the grounds that they had proposed a plan for the Senate that would have
provided one additional Hispanic and one additional black district, but
which the three judge court failed adequately to consider. The House
defendants appealed the House case on the grounds that Section 2 did not
require the state to maximize the number of minority-controlled
The House defendants also contend that in determining adequacy of
representation the court should have looked at the minority population in
the Dade County area only, rather than the state as a whole, and that
non-citizens should not be counted. The ACLU believes that the district
court should have adopted the proposed plan providing additional
representation to both minorities.
In the Georgia case, Holder v. Hall, the African American plaintiffs
contend that the use of the at-large elected sole commissioner form of
government for Bleckley County dilutes their voting strength. The sole
commissioner exercises all the legislative and executive powers of county
government and is unique to the state of Georgia. All the other states use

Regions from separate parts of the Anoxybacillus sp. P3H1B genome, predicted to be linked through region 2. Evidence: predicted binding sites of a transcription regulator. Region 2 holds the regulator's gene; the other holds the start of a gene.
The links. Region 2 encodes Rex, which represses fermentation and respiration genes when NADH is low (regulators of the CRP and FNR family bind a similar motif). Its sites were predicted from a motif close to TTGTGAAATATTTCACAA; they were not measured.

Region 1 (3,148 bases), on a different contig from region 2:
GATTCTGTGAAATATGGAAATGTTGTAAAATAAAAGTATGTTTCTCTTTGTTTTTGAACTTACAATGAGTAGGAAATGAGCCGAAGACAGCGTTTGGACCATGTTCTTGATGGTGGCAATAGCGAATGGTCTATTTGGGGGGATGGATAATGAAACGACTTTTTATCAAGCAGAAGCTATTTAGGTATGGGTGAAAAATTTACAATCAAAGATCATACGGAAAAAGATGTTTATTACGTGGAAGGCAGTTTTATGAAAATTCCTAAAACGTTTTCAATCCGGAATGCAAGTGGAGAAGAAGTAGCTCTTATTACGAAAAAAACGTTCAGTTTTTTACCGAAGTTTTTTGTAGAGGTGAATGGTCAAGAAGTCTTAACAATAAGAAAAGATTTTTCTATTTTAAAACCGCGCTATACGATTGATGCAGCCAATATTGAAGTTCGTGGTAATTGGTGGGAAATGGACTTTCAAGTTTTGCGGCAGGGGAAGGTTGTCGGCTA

multi-member county governing authorities. Even in Georgia, the sole
commissioner is the exception. Only 17 of the state's 159 counties use the
sole commissioner form. The rest use multi-member boards, with five
members being the most common size.
According to the plaintiffs, the sole commissioner system is essentially a
plantation form of government that denies blacks, who are 22 percent of
the county's population, the equal opportunity to elect any county-wide
legislative or executive positions.
In upholding plaintiffs vote dilution claim, the court of appeals found
that blacks in Bleckley County were geographically compact, politically
cohesive and that the candidates of their choice were usually defeated by
a bloc voting white majority. It further ruled that any remedy "could well
be modeled" after the existing five single-member district plan for the
county board of education.
The sole question now before the Supreme Court is whether the single
county commissioner "is subject to challenge as dilutive under Section 2."
Defendants contend that a vote dilution theory has no application to a
single-member office. It is the ACLU's position that a true single-member
office is one that exercises predominantly executive powers and that has
never been regarded as being divisible, such as a mayor or speaker of the
House. The Bleckley County Commission, by contrast, exercises all the
legislative powers of government and under state law may contain up to 12
members. Under these circumstances the ACLU believes, and the Court of
Appeals held, that the principles of the Voting Rights Act can and should
The Voting Rights Act is widely regarded as the most successful civil
rights act in our nation's history. It is not an exaggeration to say that
the fate of the Act and continued progress in minority political
participation could be determined in large measure by the Court's
decisions in the cases it has already agreed to hear this Term.